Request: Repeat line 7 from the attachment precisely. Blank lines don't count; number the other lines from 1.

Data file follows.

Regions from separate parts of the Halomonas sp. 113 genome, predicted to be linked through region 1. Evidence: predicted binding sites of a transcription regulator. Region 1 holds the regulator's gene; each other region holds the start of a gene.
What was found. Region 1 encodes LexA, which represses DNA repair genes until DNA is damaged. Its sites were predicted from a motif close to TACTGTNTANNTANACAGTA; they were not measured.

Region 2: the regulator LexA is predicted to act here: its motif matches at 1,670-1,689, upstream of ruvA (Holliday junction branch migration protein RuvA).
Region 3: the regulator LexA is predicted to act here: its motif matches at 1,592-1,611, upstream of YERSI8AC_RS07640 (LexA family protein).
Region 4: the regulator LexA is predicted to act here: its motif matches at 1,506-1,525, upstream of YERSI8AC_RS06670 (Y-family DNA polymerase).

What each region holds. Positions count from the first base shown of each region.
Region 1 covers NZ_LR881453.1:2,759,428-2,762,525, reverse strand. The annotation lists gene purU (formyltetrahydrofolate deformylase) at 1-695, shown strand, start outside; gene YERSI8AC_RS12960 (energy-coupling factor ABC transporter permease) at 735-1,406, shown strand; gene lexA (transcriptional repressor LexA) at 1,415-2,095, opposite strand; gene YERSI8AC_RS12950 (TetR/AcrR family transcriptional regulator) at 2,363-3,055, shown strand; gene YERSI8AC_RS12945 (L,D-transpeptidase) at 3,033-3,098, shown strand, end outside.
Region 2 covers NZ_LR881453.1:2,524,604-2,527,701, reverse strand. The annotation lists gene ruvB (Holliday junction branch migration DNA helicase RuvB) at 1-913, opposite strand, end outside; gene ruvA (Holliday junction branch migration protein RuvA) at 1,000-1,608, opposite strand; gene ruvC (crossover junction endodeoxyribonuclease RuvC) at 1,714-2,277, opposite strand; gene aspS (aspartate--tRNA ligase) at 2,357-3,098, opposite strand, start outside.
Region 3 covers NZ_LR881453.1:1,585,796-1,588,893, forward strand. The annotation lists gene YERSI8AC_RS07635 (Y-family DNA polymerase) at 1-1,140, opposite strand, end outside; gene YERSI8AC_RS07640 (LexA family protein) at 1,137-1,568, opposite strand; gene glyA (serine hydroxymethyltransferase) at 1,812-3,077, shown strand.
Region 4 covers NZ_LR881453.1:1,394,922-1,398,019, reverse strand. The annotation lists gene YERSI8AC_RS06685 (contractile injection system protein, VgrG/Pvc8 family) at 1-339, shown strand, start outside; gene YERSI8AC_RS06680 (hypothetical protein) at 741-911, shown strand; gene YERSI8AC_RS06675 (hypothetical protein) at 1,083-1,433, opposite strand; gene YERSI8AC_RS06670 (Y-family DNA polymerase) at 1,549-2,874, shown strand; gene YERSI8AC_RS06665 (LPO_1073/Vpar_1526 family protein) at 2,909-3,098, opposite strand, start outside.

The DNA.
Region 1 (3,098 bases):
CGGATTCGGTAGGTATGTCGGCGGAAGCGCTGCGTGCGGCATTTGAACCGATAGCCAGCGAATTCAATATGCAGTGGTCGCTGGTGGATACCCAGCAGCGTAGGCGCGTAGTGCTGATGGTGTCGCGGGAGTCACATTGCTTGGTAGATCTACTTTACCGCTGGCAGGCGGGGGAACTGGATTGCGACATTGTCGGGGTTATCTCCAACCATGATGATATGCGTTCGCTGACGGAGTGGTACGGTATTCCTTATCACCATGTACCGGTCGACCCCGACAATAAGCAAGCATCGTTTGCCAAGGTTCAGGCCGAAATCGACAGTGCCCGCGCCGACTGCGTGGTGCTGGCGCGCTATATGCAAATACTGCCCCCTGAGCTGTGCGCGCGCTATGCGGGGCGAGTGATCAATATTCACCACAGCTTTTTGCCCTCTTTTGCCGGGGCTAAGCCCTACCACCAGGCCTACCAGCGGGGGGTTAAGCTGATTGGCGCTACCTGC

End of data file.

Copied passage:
Region 1 covers NZ_LR881453.1:2,759,428-2,762,525, reverse strand. The annotation lists gene purU (formyltetrahydrofolate deformylase) at 1-695, shown strand, start outside; gene YERSI8AC_RS12960 (energy-coupling factor ABC transporter permease) at 735-1,406, shown strand; gene lexA (transcriptional repressor LexA) at 1,415-2,095, opposite strand; gene YERSI8AC_RS12950 (TetR/AcrR family transcriptional regulator) at 2,363-3,055, shown strand; gene YERSI8AC_RS12945 (L,D-transpeptidase) at 3,033-3,098, shown strand, end outside.